Mounted on a vertical spaced pair of braces 22 spanning the forward frame tubes 13 is a pair of handlebars 23 with handles 24. In similar manner, a substantially vertical seat post 26 is mounted adjacent the after end 16 of the exerciser, the bottom of the post 26 being supported by a cross bar 27 spanning a spaced pair of horizontal, fore and aft beams 28 of square in section tubing forming a part of the frame 12. Where the seat post 26 intercepts the after portion of the frame, a cross bar 29 spanning the frame tubes 13 provides additional support, the seat post being secured to the cross bar 29 as by welding.
A seat 31 is mounted on the upper end of a tube 32 in adjustable telescoping relation with respect to the seat post 26, the seat being held at the desired height by a clamp 33.
The seat 31 is adjusted so that when the rider is seated thereon, the bottom of the rider's feet engage the surface of a pair of drive pedals 36. The pedals are pivotally mounted on respective crank arms 37 connected to the axle 38 of a flywheel 39. The flywheel axle 38, in turn, is journaled in a pair of bearings 40 supported on the fore and aft beams 28.
The flywheel 39, which is located in a median, vertical, fore and aft plane, has the weight concentrated on the outer rim 41 at a radial distance greater than the distance from the axle 38 to the pedal pivot axis, thereby affording smooth operation even though two "dead spots" occur during each revolution of a pedal, once when the user's leg is extended the maximum and once when the leg is farthest retracted. The inertia possessed by the wheel carries it past the "dead spots" without any noticeable change in velocity even though a substantial amount of external resistance is imposed on the wheel. The gyroscopic effect of the flywheel also lends stability to the device.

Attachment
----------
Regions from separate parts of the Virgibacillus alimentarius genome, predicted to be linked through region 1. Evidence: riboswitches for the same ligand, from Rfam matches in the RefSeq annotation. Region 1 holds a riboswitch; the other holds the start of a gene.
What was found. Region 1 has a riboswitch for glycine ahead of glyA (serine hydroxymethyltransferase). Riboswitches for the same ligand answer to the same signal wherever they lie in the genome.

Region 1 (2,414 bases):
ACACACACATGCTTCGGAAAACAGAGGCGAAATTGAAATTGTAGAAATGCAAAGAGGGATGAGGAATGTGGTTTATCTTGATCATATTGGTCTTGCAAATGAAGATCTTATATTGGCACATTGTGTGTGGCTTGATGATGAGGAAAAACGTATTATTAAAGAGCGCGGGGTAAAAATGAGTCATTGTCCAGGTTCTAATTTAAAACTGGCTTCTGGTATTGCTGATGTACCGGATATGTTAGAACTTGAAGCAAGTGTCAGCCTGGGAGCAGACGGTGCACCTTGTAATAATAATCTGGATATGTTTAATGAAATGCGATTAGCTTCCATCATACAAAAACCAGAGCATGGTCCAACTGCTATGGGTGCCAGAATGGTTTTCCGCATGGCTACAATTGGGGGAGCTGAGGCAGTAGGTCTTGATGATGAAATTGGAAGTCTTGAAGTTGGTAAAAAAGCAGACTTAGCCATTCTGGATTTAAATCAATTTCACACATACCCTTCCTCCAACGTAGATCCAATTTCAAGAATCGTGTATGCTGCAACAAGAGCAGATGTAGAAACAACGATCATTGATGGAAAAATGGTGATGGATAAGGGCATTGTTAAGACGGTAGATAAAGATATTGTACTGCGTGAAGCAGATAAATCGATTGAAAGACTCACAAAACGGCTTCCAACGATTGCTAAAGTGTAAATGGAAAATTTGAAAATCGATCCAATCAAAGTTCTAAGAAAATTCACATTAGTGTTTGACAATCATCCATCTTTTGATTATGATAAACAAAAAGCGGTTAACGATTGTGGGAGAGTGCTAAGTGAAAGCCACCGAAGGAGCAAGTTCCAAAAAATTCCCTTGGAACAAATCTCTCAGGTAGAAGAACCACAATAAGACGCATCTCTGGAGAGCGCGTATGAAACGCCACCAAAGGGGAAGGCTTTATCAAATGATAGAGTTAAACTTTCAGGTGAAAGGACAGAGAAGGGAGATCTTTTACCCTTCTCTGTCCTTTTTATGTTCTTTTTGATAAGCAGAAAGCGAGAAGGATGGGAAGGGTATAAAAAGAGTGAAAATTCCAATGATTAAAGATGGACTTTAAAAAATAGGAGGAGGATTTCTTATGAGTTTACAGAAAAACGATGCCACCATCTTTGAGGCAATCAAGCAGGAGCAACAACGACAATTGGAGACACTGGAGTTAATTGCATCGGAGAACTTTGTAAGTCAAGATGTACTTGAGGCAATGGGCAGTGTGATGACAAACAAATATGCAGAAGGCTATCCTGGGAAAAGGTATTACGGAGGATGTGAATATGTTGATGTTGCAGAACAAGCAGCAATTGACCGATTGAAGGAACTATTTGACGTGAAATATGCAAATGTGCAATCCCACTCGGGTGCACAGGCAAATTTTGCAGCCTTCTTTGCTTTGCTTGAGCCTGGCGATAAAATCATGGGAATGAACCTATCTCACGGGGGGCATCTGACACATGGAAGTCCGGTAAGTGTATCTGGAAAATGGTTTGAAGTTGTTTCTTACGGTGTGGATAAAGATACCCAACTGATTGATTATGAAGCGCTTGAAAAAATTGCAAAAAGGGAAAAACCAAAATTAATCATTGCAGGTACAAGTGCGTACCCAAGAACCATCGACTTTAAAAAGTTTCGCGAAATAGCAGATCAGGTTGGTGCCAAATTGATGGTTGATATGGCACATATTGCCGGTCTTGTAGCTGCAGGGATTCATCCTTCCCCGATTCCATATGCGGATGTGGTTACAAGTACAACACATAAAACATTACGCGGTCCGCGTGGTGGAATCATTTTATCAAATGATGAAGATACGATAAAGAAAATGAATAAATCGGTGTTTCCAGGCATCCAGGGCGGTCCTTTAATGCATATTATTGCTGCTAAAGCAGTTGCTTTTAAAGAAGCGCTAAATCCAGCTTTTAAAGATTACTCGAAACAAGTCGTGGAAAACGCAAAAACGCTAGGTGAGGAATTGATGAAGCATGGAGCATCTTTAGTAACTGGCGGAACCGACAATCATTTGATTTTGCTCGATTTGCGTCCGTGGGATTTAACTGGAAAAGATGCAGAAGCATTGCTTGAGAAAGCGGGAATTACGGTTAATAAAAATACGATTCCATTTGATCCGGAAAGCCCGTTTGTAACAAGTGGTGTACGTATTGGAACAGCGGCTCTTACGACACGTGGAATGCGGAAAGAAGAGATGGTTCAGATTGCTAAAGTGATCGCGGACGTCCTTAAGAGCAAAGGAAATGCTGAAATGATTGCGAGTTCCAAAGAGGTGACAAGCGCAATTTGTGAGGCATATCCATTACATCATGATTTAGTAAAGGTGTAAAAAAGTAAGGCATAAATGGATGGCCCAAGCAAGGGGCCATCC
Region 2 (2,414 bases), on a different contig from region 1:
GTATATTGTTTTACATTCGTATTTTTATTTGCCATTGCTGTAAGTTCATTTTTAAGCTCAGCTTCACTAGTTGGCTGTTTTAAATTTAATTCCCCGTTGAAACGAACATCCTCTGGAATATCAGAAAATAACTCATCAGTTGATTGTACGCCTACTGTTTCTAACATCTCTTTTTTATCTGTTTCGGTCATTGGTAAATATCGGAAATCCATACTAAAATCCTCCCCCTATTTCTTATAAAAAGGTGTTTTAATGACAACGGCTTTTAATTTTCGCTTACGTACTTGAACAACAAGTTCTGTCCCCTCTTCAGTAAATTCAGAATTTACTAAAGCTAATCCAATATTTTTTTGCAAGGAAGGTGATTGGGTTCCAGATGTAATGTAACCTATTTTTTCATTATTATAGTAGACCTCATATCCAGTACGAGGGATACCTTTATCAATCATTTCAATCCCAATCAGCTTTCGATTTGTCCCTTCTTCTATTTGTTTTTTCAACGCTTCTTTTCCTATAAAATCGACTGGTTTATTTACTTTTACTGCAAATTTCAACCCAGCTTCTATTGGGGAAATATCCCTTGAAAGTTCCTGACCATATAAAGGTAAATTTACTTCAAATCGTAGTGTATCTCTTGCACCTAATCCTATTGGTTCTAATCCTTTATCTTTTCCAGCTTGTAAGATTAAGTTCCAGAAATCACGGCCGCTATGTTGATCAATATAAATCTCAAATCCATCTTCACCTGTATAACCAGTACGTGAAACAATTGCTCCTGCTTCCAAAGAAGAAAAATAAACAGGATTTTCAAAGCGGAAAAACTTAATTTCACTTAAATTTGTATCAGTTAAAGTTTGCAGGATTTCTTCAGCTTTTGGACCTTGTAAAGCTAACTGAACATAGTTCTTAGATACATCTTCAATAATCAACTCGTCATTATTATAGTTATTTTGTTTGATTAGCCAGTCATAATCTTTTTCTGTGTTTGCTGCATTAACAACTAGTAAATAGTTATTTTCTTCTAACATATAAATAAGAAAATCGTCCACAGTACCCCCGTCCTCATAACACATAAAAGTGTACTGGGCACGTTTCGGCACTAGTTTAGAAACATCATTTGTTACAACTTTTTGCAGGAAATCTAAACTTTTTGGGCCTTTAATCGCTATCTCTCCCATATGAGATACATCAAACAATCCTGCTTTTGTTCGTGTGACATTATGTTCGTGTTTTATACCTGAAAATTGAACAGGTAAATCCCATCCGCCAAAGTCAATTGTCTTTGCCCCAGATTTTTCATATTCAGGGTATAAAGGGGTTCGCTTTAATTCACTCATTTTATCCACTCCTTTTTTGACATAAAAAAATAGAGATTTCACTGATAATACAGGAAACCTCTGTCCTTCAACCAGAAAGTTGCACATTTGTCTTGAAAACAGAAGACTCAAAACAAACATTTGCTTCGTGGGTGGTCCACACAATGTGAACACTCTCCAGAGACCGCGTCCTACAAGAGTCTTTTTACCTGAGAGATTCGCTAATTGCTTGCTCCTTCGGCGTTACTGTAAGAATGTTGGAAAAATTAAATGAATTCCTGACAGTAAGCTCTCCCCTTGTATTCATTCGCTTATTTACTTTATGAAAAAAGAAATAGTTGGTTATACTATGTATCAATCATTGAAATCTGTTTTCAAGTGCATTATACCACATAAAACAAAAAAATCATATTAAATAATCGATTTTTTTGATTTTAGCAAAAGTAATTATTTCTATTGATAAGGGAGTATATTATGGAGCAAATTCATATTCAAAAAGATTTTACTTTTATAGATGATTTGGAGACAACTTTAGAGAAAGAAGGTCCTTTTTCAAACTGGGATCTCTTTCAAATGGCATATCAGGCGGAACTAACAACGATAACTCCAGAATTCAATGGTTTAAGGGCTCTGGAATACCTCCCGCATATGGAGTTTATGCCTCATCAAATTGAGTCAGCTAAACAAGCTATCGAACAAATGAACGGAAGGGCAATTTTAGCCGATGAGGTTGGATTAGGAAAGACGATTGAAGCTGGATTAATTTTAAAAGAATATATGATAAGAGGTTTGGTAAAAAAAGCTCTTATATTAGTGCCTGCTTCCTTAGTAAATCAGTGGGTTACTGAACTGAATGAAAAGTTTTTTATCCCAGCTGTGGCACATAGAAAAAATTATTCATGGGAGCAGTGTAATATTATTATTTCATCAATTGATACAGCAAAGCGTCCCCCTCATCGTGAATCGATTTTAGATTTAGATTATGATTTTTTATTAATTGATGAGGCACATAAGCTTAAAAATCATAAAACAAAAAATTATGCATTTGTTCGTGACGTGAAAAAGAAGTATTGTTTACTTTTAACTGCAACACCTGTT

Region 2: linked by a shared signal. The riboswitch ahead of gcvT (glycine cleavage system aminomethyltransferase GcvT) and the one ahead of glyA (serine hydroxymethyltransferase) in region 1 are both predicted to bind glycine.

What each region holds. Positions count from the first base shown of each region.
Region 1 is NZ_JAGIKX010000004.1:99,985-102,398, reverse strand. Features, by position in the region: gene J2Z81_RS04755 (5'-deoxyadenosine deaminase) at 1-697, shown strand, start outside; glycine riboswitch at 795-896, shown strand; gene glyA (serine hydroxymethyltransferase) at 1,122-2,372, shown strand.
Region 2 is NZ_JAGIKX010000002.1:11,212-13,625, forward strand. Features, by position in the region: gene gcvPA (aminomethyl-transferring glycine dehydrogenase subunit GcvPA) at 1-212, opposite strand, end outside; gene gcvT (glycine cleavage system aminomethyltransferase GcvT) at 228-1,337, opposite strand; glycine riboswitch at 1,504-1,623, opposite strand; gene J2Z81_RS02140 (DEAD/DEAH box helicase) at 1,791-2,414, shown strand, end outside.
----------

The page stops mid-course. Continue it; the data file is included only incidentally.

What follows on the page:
In the interests of smoothness and quietness of operation, the flywheel is carefully balanced, both statically and dynamically, and is accurately positioned in the bearings so that internal friction is minimized.
Since the fundamental purpose of the machine, however, is to provide dynamic tension, i.e. opposition to muscular effort during muscle flexure, external resistance is applied to the wheel. Furthermore, in order to accommodate users of varying capabilities and to provide progressively increasing tension for persons so desiring, the tensioning mechanism is made adjustable.
The tensioning mechanism, generally designated by the reference numeral 42 is mounted on the frame 12, and, more particularly, on and below a fore and aft, horizontal platform plate 43 located on the top central portion of the frame arch where the arch is substantially planar and horizontal. The plate 43 is mounted on a pair of transverse support members 34, the forward one of which appears in FIG. 2.
Protruding upwardly through an opening 35 in the platform plate 43, and at a slight forward angle, is a stem 44 surmounted by a knurled knob 45 located within easy reach of a rider.
The upper end of the stem 44 is threaded and engages a tapped axial opening in the knob 45.
In some installations, a set screw 6 is used to secure the knob to the stem at any desired axial position on the stem. By loosening the set screw 6 temporarily, relocating the knob 45 axially on the stem by rotating the knob in a suitable direction and tightening the set screw 6, more or less frictional resistance is exerted against the flywheel 39.